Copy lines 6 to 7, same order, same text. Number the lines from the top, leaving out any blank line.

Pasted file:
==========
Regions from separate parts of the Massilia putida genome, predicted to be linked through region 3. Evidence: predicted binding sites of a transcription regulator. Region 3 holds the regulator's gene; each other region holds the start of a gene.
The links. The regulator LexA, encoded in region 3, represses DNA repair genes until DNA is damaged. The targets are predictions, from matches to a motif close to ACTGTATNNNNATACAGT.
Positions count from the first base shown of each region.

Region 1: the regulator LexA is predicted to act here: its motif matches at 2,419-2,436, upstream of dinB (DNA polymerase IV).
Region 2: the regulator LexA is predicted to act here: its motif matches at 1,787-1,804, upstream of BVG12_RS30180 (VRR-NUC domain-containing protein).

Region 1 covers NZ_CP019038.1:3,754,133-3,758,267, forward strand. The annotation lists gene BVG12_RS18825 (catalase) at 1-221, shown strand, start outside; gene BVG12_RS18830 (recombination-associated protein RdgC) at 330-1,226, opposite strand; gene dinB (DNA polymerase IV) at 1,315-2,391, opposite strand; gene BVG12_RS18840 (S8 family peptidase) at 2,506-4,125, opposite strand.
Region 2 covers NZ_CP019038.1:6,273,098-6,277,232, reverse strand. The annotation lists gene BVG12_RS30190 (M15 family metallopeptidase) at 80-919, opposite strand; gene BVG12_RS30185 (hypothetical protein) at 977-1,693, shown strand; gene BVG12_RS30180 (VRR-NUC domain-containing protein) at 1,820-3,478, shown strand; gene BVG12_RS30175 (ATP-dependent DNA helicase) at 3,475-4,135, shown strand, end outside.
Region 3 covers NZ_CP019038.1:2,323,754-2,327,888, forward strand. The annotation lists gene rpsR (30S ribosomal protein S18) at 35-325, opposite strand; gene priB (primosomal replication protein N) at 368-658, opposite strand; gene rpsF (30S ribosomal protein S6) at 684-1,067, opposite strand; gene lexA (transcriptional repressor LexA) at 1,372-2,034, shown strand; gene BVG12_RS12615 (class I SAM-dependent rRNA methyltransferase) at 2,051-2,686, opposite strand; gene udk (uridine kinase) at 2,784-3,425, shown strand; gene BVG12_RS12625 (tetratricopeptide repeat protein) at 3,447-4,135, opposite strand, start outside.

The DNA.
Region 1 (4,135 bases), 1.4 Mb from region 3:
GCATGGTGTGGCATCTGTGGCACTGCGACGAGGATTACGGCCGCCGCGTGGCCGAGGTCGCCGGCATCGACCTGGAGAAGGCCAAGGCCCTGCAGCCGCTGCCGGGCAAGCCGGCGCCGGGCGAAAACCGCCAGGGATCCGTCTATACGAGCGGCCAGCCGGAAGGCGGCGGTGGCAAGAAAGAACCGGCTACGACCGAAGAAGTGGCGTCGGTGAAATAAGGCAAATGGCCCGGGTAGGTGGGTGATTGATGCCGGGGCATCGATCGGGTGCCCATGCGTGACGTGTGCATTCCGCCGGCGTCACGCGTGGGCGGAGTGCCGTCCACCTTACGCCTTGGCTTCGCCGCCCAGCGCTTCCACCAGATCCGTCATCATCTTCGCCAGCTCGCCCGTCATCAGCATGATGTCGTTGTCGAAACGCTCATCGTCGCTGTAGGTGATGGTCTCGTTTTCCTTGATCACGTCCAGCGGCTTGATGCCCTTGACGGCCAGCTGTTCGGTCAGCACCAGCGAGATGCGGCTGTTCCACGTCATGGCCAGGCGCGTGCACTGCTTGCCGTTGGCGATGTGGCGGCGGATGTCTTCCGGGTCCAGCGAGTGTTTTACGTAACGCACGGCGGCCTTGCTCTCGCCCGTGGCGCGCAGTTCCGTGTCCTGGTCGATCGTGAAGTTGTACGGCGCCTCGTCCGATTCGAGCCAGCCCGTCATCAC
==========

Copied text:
Region 1 covers NZ_CP019038.1:3,754,133-3,758,267, forward strand. The annotation lists gene BVG12_RS18825 (catalase) at 1-221, shown strand, start outside; gene BVG12_RS18830 (recombination-associated protein RdgC) at 330-1,226, opposite strand; gene dinB (DNA polymerase IV) at 1,315-2,391, opposite strand; gene BVG12_RS18840 (S8 family peptidase) at 2,506-4,125, opposite strand.
Region 2 covers NZ_CP019038.1:6,273,098-6,277,232, reverse strand. The annotation lists gene BVG12_RS30190 (M15 family metallopeptidase) at 80-919, opposite strand; gene BVG12_RS30185 (hypothetical protein) at 977-1,693, shown strand; gene BVG12_RS30180 (VRR-NUC domain-containing protein) at 1,820-3,478, shown strand; gene BVG12_RS30175 (ATP-dependent DNA helicase) at 3,475-4,135, shown strand, end outside.